Not surprisingly, it turns out Superman didn't kill the man he threw against a wall last week. There was, evidently, some sort of transceiver implanted in his brain that allowed someone to remotely listen in on him and also kill him from a distance. No sooner do Superman and the doctors figure all that out then the transceiver is used to blow the dead man up, which Curt Swan, inker Murphy Anderson, and colorist Petra Scotese draw like the Sun firing confetti. Everything that happens here feels important to the unfolding mystery of the obscure evil organization who supposedly killed Bob Galt's fellow Superman worshippers. That said, this isn't a very compelling chapter, since it's mostly just information being delivered to Superman by two random doctor characters, who could easily have been only one person, instead. Supes no doubt needs to know these details, and both of these pages were needed in order to properly explain them to the audience, but even so, just learning about the transceiver and what it does without anything else happening was not all that thrilling a read.
There's a whole lot of fighting in this installment of Nightwing, and Chuck Patton makes it all look great. Speedy fights Wen Cheng, and then Nightwing fights Cheshire, and in both cases, the good guys don't do so well. The villains get the drop on them, and Speedy ends up knocked out, while the last panel of the whole thing is Nightwing's face only inches away from Cheshire's poisoned fingernails. Even though this narrative hasn't totally grabbed me so far, I liked this beat because it was brisk, action-packed, good-looking, and tense. Things are heating up all over now that Nightwing knows Speedy lied to him and they have both finally come face-to-face with their foes. I can't imagine there are too many chapters left in this arc, actually, because this felt like the beginning of the end, with little left to do but have Nightwing somehow best Cheshire, and then save and simultaneously confront Speedy. These might be wild assumptions on my part, but it seems like the only logical development, though I guess Nightwing might get beaten and then he and Speedy would find themselves captured together. Then they could deal with their personal shit, rally, and win the day together. Either way, a final battle in which one or both good guys get free from the bad guys' clutches can't be too far off, and based on this, I'm rather looking forward to it.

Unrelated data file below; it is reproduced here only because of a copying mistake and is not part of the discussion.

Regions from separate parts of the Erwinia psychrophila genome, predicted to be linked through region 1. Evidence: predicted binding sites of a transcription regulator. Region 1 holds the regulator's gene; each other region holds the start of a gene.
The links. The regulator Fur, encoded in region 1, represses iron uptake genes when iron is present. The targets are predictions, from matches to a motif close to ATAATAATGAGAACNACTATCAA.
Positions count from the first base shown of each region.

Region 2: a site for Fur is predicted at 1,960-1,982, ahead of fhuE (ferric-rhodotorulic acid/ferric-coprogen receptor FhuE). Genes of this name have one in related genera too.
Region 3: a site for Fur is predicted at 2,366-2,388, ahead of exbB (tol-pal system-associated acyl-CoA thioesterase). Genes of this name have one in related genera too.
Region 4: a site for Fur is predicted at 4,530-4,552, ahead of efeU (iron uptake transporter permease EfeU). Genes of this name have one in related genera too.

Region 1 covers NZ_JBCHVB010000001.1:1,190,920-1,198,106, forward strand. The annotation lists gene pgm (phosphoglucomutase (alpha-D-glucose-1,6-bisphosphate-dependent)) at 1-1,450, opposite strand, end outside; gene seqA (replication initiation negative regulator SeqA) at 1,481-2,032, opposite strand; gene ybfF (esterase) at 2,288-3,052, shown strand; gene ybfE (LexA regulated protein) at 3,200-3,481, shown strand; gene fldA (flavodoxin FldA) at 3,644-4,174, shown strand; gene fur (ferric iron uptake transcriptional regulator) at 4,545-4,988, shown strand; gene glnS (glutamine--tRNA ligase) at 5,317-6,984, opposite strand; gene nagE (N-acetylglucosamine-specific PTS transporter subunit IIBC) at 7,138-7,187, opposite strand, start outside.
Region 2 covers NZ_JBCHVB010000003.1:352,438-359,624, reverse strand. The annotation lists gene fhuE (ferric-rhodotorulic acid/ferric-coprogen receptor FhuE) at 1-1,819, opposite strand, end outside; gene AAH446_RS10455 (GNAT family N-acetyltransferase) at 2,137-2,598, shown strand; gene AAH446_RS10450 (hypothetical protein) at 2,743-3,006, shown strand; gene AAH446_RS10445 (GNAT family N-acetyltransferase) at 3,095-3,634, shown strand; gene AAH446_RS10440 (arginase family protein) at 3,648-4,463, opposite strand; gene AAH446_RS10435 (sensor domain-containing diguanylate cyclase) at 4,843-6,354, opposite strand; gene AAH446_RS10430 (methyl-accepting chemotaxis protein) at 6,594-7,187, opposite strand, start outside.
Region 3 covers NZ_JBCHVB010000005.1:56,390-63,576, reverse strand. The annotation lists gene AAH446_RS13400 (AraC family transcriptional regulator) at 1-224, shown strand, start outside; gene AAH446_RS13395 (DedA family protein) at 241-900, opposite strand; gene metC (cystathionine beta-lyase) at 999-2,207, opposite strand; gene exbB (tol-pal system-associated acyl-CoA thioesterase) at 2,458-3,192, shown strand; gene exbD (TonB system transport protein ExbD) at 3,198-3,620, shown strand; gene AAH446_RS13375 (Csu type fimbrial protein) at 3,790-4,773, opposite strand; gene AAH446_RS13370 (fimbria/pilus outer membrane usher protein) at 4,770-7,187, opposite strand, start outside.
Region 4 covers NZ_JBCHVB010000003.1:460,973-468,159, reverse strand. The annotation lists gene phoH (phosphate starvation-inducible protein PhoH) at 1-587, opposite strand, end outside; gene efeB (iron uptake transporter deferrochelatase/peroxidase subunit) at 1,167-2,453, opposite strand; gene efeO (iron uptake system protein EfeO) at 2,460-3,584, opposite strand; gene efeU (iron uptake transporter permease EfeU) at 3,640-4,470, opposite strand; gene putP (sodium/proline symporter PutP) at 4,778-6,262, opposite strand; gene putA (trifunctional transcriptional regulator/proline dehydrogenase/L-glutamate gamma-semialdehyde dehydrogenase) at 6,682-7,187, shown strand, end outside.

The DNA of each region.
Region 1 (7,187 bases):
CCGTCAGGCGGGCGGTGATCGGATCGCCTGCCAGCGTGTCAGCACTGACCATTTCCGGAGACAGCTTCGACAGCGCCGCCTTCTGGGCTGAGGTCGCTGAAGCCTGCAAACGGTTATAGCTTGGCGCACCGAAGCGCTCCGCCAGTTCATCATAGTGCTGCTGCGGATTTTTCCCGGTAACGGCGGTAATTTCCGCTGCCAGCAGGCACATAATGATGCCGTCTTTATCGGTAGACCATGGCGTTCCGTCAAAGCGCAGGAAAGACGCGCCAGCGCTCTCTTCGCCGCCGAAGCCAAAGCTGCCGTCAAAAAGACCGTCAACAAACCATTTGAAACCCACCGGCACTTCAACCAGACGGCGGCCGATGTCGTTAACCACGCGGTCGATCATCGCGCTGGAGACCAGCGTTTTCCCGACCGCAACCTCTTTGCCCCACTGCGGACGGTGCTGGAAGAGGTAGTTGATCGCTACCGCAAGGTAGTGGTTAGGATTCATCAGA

So I'm still not positive I understand what the hell happened in this Black Canary story, but I am positive of this: Vincent Scales was the main bad guy, and he basically gets to win, because by the time Dinah figures out what he's up to, she also learns that he has terminal cancer and will die within months. That may not sound like a victory for Scales, but he never has to pay in any direct way for the wrong he's done, and as vague as that wrongdoing may be from my vantage point, it would've been nice to see some kind of consequences. This story wasn't strong or well-built enough to pull off an ending this morally ambivalent; if nothing else, it needed to land on a solid beat of Black Canary winning, so we could've had some meager payoff despite the befuddling lead-up. Without even offering that, this narrative concludes just as unsatisfactorily as it moved all along, and thought I'm not sure of all the details, I definitely know I was never convinced to care.

In conclusion, here are all the stories from this issue, listed from worst to best:
6. Black Canary/"Bitter Fruit - Conclusion"
5. Blackhawk/"Mission: Implausible"
4. Green Lantern/"Safe at Home"
3. Superman"Dead Men Tell no Tales"
2. Nightwing/"The Cheshire Contract Chapter Four: Counterpoint"
1. Wild Dog/"Fatal Distraction Chapter Two: Battle Gear"